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Review: The Coffee Man

Roslyn Hull

This film explores the world of specialty coffee, from the farm to cup, through the eyes of Sasa Sestic and looks at what makes this man unique within an industry full of exceptional individuals. Film Promotion

This film had its premiere at Palace Electric but if you missed it, go to the film promotion site Tugg (above) and you can organise a screening. It is well worth seeing.

I love films that illustrate the indomitability of the human spirit, as this does. I love films where the little guy wins through, as Sasa does. And I love, love, love coffee. So I guess I am the target audience for this film. However, I don’t find a lot of documentaries relaxing or enjoyable to watch – and when the press kit started with this:

“It’s 4.30 am in Yirgacheffe, Ethiopia. The sun is still hours from rising, but Sasa Sestic is excited. Like a small child, dancing on the spot…”

I was put off.

Please don’t let yourself fall into the same trap because this doco is frankly charming.

Employing lots of comments by Sasa’s circle, animations and explanations by his 12-year-old daughter and telling an amazing story, it captured my attention for the whole running time. I particularly enjoyed the mentoring sequences with the previous world barista champion, Hidenori Izaki of Japan.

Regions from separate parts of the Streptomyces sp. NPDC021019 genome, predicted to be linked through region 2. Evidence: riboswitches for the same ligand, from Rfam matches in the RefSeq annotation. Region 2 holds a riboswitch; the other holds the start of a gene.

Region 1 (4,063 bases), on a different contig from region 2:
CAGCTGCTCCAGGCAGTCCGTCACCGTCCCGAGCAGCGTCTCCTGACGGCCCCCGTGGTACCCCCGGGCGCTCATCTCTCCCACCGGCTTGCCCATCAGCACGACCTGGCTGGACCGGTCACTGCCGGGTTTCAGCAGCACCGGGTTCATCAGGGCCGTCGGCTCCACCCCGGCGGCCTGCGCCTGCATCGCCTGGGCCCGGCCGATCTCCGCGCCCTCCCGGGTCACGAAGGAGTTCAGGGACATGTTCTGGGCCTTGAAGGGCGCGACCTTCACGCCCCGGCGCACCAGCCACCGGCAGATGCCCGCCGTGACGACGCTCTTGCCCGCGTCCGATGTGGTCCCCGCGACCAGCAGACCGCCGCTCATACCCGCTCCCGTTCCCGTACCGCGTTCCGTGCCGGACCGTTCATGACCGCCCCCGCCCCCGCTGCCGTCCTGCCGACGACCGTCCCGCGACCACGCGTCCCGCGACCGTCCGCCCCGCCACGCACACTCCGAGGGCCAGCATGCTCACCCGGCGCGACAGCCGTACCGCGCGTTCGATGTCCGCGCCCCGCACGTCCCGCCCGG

Sasa is Canberran by choice (even if it was his parents’ choice) and Bosnian by birth. His journey covers war torn countries both in his youth and in his quest for the perfect bean and the film culminates in his trip to the US, where he competes for the title of the world’s best barista.

Sasa is Canberran, in that most Canberran of industries – the small coffee roaster and boutique coffee shop. His company, ONA Coffee, stands out amongst others not only for its emphasis on fair trade, but for its almost obsessive attention to the whole process from farming, through drying, roasting and brewing.

As a Canberran, Sasa has also done something that gives me a real sense of schadenfreude (def: pleasure derived from the misfortune of others). He has beaten the best in the world (including those coffee snobs in Sydney and Melbourne) and has now placed our city on that most fickle of radars – the coffee snob travel itinerary.

His story is fascinating, complex and builds well throughout the film. His crew and family are so likeable and so local to us that this really is a film of our city.

Enjoy!

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Ros Hull

Roslyn is a writer and storyteller who loves all things Canberra, her family, sci fi and movies – but not in that order. She has worked in museum education since 2001 and has a passion for imparting knowledge to others. Writing is her happy place, particularly if there is a dog at her feet and a coffee in her hand. More about the Author

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